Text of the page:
Michael O’Higgins adds: ‘Despite its strong focus on tackling fraud, central government is still not sharing in the obvious benefits of the NFI. Every public body audited by the Commission is required to take part, but government bodies can choose whether or not to do so. And so far most have chosen not to. I have written to Sir Bob Kerslake, Head of the Home Civil Service, suggesting that he makes it a requirement for Whitehall and its arm’s length organisations to take part in the NFI.’

 

Also, only a handful of housing associations are using the NFI to tackle the problem of tenancy fraud. Despite clear evidence that it is a powerful tool for detecting fraudulent occupation of social housing – a driver for increased homelessness costs – fewer than 6 per cent of registered housing associations currently take part in the NFI. If all social landlords had joined it is estimated that the number of unlawfully occupied properties recovered since 2010 would have more than doubled to 487. Michael O’Higgins has written to Lord Taylor, Chair of the National Housing Federation, and Robert Napier, Chair of the Homes and Communities Agency, to alert them to this issue.

 

Michael O’Higgins says: ‘NFI works within a strong legal framework, including the Data Protection Act 1998, to protect individuals’ personal data. It is also undeniably cost-effective, helping to recover hundreds of millions of pounds of public money each year against an annual outlay of around £1.3 million. The introduction of real-time data matching marks a shift towards fraud prevention as well as detection. The government has committed to continuing NFI after the Audit Commission is abolished, and the Commission pledges to continue to lead this vital work until data matching powers are transferred to a successor.’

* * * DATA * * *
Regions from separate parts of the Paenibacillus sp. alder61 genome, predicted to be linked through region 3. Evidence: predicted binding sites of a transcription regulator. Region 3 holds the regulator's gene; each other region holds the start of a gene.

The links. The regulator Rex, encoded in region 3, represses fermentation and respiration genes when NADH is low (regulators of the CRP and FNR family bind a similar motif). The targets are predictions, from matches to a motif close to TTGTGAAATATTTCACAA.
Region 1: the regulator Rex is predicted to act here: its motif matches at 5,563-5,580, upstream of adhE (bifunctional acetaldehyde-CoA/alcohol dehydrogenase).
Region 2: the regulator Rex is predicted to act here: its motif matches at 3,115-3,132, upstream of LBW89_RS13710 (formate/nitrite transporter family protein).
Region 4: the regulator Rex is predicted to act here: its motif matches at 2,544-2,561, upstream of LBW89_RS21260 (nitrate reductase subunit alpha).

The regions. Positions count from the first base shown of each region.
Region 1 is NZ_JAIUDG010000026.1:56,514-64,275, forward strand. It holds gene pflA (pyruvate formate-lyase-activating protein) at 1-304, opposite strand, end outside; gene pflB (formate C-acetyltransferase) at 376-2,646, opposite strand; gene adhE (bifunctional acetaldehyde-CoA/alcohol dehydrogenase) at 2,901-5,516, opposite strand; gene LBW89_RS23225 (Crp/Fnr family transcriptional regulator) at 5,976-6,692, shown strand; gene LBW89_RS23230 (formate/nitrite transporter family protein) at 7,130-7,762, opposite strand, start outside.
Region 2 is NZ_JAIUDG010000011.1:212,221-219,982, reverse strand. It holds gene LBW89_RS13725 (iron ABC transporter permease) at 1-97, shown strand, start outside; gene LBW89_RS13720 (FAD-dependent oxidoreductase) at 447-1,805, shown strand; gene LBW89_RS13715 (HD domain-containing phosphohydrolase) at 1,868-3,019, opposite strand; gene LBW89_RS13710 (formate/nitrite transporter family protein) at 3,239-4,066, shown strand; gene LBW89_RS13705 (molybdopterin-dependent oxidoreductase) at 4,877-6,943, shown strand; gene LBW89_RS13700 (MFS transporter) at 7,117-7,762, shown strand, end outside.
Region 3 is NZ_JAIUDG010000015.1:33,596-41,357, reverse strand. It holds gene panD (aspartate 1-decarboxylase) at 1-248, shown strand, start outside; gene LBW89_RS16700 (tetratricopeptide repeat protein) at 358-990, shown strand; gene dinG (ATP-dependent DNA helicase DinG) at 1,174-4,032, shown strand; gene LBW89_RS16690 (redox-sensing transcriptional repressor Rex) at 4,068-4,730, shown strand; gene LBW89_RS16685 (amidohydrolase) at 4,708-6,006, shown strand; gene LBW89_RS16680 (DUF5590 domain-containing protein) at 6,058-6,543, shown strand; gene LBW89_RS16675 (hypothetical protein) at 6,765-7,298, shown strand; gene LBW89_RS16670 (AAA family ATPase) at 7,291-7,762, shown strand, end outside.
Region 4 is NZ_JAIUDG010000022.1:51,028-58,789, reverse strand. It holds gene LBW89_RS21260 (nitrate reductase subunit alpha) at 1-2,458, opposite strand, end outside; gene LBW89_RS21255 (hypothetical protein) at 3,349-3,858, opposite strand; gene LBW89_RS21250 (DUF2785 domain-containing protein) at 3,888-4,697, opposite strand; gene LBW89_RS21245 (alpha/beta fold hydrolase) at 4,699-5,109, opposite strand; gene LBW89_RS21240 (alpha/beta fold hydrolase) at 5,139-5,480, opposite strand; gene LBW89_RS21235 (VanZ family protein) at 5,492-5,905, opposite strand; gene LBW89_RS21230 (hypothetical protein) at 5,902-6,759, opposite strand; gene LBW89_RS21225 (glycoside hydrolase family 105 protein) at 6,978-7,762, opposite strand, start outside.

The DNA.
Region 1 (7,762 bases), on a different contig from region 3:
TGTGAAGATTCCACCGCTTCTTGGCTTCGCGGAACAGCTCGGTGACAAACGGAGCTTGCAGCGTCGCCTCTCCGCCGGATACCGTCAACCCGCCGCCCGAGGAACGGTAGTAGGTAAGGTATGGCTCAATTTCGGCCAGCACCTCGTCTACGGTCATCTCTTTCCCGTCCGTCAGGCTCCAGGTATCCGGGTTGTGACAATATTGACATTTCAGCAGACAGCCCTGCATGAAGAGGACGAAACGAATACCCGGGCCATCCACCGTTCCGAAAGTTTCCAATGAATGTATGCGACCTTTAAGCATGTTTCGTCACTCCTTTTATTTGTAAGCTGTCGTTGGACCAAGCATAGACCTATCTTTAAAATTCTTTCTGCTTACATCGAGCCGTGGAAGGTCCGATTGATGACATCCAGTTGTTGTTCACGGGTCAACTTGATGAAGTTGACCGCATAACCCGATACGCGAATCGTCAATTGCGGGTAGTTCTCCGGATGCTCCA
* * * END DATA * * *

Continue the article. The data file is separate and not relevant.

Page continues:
On publication of the National Fraud Initiative’s 2012 report, in mid-May, Alan Downey, partner and head of public sector at KPMG commented on the measures needed to reduce public sector fraud. 

 

He said: “What the National Fraud Initiative figures show is that fraud, overpayments and errors, particularly in pensions, council tax and housing benefit, are all causing huge losses to the public sector totalling £229m in England since May 2010. This is of major concern at a time when the public purse is already stretched thinly.

 

“Of course, it’s fair to say that, as organisations across the public sector implement austerity measures and change their day-to-day business operations, fraudulent claims should become easier to detect.  But at the same time, the reality is that there are fewer people available to identify fraud meaning that judgements have to be made about what resources are put in place to tackle the problem.  What matters now is how organisations put robust checks and balances in place to ensure that decisions about fund distribution are not made in isolation.  They also need to agree a consistent set of criteria to determine how funds are allocated. 

 

“The UK cannot afford to foot the bill for fraud and the only way to tackle it is to ensure the right people and processes are established. It’s tough enough providing a service with reduced funding so measures must be carried out to prevent budgets escaping through the back door.”